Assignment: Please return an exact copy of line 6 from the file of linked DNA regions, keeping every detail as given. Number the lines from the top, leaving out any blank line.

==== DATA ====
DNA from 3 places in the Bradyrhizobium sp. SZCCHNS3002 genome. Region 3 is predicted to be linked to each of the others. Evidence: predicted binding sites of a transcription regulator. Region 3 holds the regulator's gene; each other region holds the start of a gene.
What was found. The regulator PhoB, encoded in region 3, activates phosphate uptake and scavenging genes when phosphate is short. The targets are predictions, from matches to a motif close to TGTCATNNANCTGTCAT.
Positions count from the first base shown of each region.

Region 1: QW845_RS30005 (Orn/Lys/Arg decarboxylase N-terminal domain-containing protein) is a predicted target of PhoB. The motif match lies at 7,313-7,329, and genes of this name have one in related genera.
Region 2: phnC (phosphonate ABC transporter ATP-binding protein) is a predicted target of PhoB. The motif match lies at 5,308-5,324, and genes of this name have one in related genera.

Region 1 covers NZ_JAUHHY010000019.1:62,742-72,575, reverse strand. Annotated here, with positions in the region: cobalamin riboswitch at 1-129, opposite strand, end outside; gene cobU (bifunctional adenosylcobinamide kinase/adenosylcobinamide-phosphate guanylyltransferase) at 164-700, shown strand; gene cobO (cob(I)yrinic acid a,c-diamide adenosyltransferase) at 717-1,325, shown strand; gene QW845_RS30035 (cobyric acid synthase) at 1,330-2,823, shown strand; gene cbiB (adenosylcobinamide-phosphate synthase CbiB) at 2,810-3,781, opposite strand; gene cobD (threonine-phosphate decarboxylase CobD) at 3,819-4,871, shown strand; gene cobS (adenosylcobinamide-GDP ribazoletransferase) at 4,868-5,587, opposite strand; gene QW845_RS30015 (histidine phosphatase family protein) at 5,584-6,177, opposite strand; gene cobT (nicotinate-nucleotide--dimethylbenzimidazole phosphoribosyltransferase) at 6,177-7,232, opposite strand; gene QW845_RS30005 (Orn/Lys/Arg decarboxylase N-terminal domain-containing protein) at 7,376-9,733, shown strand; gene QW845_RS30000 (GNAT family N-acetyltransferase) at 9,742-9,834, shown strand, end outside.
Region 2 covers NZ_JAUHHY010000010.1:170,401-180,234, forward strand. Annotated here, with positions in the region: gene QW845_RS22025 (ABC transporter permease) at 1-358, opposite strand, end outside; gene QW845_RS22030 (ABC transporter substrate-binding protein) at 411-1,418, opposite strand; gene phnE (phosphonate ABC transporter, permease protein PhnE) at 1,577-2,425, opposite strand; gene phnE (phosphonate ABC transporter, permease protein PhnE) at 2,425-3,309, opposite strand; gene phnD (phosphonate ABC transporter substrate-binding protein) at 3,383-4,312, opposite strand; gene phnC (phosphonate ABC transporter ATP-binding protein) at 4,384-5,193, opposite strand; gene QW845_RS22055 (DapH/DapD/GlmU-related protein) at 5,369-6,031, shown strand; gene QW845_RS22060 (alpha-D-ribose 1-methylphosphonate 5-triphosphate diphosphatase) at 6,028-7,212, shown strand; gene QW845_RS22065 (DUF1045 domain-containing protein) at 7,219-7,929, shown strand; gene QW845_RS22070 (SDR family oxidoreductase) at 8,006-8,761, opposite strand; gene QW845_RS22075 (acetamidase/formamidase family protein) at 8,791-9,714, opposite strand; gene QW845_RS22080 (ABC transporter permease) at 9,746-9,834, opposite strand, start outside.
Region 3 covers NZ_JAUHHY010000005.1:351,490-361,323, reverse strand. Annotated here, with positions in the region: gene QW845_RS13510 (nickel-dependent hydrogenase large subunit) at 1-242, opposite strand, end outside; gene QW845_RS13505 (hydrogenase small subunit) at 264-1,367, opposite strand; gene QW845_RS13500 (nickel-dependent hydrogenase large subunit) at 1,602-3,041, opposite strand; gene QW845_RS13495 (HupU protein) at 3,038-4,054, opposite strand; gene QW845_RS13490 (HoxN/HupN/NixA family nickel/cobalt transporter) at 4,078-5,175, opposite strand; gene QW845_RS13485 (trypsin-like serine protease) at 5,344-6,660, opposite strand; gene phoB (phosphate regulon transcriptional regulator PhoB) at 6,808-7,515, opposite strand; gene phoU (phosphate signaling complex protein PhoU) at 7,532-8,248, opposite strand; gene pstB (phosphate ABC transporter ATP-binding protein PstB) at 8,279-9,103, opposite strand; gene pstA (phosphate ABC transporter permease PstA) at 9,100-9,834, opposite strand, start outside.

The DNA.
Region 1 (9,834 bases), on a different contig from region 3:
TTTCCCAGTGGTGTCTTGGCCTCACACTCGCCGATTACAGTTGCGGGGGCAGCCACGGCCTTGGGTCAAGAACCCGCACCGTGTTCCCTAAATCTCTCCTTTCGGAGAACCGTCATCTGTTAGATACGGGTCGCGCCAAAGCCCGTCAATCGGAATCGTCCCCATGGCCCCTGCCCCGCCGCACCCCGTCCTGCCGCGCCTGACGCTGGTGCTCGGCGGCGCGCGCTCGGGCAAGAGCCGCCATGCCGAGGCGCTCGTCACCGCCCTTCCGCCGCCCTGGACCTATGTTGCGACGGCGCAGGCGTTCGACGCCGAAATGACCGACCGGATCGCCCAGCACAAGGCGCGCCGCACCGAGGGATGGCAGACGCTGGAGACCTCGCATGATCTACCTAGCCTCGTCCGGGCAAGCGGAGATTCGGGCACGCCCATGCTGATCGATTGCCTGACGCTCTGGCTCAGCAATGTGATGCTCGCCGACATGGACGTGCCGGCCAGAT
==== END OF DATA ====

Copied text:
Region 1 covers NZ_JAUHHY010000019.1:62,742-72,575, reverse strand. Annotated here, with positions in the region: cobalamin riboswitch at 1-129, opposite strand, end outside; gene cobU (bifunctional adenosylcobinamide kinase/adenosylcobinamide-phosphate guanylyltransferase) at 164-700, shown strand; gene cobO (cob(I)yrinic acid a,c-diamide adenosyltransferase) at 717-1,325, shown strand; gene QW845_RS30035 (cobyric acid synthase) at 1,330-2,823, shown strand; gene cbiB (adenosylcobinamide-phosphate synthase CbiB) at 2,810-3,781, opposite strand; gene cobD (threonine-phosphate decarboxylase CobD) at 3,819-4,871, shown strand; gene cobS (adenosylcobinamide-GDP ribazoletransferase) at 4,868-5,587, opposite strand; gene QW845_RS30015 (histidine phosphatase family protein) at 5,584-6,177, opposite strand; gene cobT (nicotinate-nucleotide--dimethylbenzimidazole phosphoribosyltransferase) at 6,177-7,232, opposite strand; gene QW845_RS30005 (Orn/Lys/Arg decarboxylase N-terminal domain-containing protein) at 7,376-9,733, shown strand; gene QW845_RS30000 (GNAT family N-acetyltransferase) at 9,742-9,834, shown strand, end outside.